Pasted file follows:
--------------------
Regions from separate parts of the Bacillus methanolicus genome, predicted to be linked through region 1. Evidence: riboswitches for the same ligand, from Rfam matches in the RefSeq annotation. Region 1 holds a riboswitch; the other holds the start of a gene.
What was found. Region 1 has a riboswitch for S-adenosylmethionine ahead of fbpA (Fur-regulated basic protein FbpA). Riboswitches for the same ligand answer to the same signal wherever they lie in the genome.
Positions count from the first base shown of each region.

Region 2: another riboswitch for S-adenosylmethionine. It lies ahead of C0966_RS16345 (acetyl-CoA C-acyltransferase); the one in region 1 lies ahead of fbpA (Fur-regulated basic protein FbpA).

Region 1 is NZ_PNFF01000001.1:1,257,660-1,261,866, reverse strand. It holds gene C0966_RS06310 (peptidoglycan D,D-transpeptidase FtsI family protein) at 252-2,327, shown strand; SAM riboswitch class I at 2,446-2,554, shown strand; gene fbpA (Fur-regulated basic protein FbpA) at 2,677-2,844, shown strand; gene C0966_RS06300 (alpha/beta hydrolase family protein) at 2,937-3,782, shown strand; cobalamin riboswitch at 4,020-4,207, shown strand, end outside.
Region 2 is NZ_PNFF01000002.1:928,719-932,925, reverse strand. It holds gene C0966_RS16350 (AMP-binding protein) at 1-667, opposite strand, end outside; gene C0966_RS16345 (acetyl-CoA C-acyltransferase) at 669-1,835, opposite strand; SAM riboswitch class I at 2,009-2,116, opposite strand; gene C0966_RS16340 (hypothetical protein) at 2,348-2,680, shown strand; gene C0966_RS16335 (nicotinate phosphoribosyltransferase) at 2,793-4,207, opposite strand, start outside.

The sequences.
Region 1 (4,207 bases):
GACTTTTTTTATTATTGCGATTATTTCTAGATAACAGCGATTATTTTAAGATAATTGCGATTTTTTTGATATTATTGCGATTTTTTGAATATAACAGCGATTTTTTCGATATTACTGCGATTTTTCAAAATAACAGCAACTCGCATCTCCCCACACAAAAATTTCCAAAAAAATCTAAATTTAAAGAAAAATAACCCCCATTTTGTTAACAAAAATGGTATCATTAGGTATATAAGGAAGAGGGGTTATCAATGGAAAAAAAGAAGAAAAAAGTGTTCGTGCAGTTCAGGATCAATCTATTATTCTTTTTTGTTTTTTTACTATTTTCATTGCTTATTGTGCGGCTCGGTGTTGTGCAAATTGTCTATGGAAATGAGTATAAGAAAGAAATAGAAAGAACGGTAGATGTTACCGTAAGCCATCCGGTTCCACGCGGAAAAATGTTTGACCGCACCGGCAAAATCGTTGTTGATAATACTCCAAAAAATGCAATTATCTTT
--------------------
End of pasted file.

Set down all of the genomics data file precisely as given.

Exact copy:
Regions from separate parts of the Bacillus methanolicus genome, predicted to be linked through region 1. Evidence: riboswitches for the same ligand, from Rfam matches in the RefSeq annotation. Region 1 holds a riboswitch; the other holds the start of a gene.
What was found. Region 1 has a riboswitch for S-adenosylmethionine ahead of fbpA (Fur-regulated basic protein FbpA). Riboswitches for the same ligand answer to the same signal wherever they lie in the genome.
Positions count from the first base shown of each region.

Region 2: another riboswitch for S-adenosylmethionine. It lies ahead of C0966_RS16345 (acetyl-CoA C-acyltransferase); the one in region 1 lies ahead of fbpA (Fur-regulated basic protein FbpA).

Region 1 is NZ_PNFF01000001.1:1,257,660-1,261,866, reverse strand. It holds gene C0966_RS06310 (peptidoglycan D,D-transpeptidase FtsI family protein) at 252-2,327, shown strand; SAM riboswitch class I at 2,446-2,554, shown strand; gene fbpA (Fur-regulated basic protein FbpA) at 2,677-2,844, shown strand; gene C0966_RS06300 (alpha/beta hydrolase family protein) at 2,937-3,782, shown strand; cobalamin riboswitch at 4,020-4,207, shown strand, end outside.
Region 2 is NZ_PNFF01000002.1:928,719-932,925, reverse strand. It holds gene C0966_RS16350 (AMP-binding protein) at 1-667, opposite strand, end outside; gene C0966_RS16345 (acetyl-CoA C-acyltransferase) at 669-1,835, opposite strand; SAM riboswitch class I at 2,009-2,116, opposite strand; gene C0966_RS16340 (hypothetical protein) at 2,348-2,680, shown strand; gene C0966_RS16335 (nicotinate phosphoribosyltransferase) at 2,793-4,207, opposite strand, start outside.

The sequences.
Region 1 (4,207 bases):
GACTTTTTTTATTATTGCGATTATTTCTAGATAACAGCGATTATTTTAAGATAATTGCGATTTTTTTGATATTATTGCGATTTTTTGAATATAACAGCGATTTTTTCGATATTACTGCGATTTTTCAAAATAACAGCAACTCGCATCTCCCCACACAAAAATTTCCAAAAAAATCTAAATTTAAAGAAAAATAACCCCCATTTTGTTAACAAAAATGGTATCATTAGGTATATAAGGAAGAGGGGTTATCAATGGAAAAAAAGAAGAAAAAAGTGTTCGTGCAGTTCAGGATCAATCTATTATTCTTTTTTGTTTTTTTACTATTTTCATTGCTTATTGTGCGGCTCGGTGTTGTGCAAATTGTCTATGGAAATGAGTATAAGAAAGAAATAGAAAGAACGGTAGATGTTACCGTAAGCCATCCGGTTCCACGCGGAAAAATGTTTGACCGCACCGGCAAAATCGTTGTTGATAATACTCCAAAAAATGCAATTATCTTT